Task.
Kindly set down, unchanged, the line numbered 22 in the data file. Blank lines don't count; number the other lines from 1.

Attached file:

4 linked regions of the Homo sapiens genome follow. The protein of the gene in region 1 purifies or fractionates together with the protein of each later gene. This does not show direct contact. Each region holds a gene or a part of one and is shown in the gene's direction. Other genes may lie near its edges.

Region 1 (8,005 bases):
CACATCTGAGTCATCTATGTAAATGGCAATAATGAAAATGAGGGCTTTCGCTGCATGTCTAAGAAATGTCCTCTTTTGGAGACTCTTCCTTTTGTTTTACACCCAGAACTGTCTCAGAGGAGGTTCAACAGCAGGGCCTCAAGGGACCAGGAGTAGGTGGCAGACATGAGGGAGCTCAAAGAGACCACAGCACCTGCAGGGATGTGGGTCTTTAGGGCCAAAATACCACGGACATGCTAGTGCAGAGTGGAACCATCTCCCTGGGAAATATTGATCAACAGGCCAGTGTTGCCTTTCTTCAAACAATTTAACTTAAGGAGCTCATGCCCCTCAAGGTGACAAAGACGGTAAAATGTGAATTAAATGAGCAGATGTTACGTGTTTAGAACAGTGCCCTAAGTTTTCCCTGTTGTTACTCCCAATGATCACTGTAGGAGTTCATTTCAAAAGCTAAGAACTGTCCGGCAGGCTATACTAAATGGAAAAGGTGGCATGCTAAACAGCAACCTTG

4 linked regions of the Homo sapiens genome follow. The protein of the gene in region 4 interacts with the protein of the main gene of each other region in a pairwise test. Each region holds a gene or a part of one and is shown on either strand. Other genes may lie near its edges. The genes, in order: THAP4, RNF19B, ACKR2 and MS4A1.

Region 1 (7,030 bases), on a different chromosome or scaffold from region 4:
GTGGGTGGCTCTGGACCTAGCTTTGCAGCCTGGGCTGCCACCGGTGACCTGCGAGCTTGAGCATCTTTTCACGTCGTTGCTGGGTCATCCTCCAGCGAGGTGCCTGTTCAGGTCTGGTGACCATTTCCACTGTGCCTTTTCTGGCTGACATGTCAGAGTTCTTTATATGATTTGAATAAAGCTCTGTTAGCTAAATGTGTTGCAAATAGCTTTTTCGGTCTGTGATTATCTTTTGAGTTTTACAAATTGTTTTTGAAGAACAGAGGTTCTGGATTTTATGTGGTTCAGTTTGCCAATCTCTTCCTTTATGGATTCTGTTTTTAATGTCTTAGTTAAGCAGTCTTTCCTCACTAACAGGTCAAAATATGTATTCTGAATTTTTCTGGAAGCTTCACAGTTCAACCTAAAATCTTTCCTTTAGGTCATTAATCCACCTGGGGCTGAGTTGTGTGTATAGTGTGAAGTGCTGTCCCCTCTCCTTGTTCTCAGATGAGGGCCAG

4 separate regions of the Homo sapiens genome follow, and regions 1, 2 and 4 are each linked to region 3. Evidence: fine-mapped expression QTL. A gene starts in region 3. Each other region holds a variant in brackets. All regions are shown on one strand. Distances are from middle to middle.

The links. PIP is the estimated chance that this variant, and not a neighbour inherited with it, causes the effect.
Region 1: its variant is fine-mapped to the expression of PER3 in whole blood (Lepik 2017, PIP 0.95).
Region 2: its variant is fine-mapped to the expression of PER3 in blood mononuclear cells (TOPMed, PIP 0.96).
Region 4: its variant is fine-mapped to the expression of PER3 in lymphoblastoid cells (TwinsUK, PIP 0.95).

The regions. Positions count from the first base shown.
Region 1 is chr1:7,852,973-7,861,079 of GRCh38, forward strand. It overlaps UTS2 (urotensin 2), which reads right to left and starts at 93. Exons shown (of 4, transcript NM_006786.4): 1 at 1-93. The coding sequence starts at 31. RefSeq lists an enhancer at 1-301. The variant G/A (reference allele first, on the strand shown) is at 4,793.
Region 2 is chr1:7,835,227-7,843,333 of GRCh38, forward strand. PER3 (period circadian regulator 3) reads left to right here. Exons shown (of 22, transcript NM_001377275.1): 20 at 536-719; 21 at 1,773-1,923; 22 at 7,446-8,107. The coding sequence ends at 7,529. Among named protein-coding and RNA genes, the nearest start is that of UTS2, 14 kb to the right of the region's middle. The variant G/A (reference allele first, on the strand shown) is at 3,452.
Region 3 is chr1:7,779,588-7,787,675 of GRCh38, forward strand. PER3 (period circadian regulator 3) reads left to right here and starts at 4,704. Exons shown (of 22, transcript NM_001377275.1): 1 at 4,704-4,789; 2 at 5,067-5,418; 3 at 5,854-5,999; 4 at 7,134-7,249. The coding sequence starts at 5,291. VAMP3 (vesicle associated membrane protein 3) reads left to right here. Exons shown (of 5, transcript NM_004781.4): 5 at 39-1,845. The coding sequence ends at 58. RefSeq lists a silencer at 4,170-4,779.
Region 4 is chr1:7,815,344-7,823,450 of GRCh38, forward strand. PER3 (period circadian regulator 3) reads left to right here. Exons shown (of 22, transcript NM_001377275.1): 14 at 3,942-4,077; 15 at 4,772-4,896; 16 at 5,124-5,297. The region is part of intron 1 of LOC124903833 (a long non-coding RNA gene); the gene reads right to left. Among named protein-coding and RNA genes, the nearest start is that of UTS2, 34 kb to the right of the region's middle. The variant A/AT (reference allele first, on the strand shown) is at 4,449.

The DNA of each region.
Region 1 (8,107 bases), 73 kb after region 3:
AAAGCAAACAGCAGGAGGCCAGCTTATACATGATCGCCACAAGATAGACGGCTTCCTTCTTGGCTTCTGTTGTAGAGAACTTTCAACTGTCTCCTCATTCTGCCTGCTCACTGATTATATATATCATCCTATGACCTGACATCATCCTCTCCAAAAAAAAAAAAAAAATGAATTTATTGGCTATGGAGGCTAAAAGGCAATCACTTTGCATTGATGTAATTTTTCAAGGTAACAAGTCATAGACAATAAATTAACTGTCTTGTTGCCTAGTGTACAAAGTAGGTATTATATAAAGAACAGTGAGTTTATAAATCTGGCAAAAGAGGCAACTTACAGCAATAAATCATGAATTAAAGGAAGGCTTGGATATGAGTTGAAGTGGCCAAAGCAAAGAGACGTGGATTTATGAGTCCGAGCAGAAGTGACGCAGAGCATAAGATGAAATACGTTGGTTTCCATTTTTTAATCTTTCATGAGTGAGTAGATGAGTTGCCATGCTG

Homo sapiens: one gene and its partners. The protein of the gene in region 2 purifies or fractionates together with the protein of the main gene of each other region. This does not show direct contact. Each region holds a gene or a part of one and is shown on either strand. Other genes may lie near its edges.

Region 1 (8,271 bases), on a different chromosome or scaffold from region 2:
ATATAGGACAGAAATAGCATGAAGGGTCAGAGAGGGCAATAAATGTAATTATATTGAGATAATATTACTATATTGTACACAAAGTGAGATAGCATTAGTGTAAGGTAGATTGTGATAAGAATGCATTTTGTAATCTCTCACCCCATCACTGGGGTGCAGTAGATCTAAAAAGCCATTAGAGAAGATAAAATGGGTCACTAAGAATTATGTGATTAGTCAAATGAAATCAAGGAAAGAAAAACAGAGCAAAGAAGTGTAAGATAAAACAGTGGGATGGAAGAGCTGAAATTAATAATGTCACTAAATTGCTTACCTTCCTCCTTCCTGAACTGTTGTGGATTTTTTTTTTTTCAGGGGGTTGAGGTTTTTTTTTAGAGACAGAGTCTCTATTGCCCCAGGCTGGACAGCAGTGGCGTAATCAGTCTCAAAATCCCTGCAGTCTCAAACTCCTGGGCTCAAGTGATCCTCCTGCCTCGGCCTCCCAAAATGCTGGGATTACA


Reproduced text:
ATATAGGACAGAAATAGCATGAAGGGTCAGAGAGGGCAATAAATGTAATTATATTGAGATAATATTACTATATTGTACACAAAGTGAGATAGCATTAGTGTAAGGTAGATTGTGATAAGAATGCATTTTGTAATCTCTCACCCCATCACTGGGGTGCAGTAGATCTAAAAAGCCATTAGAGAAGATAAAATGGGTCACTAAGAATTATGTGATTAGTCAAATGAAATCAAGGAAAGAAAAACAGAGCAAAGAAGTGTAAGATAAAACAGTGGGATGGAAGAGCTGAAATTAATAATGTCACTAAATTGCTTACCTTCCTCCTTCCTGAACTGTTGTGGATTTTTTTTTTTTCAGGGGGTTGAGGTTTTTTTTTAGAGACAGAGTCTCTATTGCCCCAGGCTGGACAGCAGTGGCGTAATCAGTCTCAAAATCCCTGCAGTCTCAAACTCCTGGGCTCAAGTGATCCTCCTGCCTCGGCCTCCCAAAATGCTGGGATTACA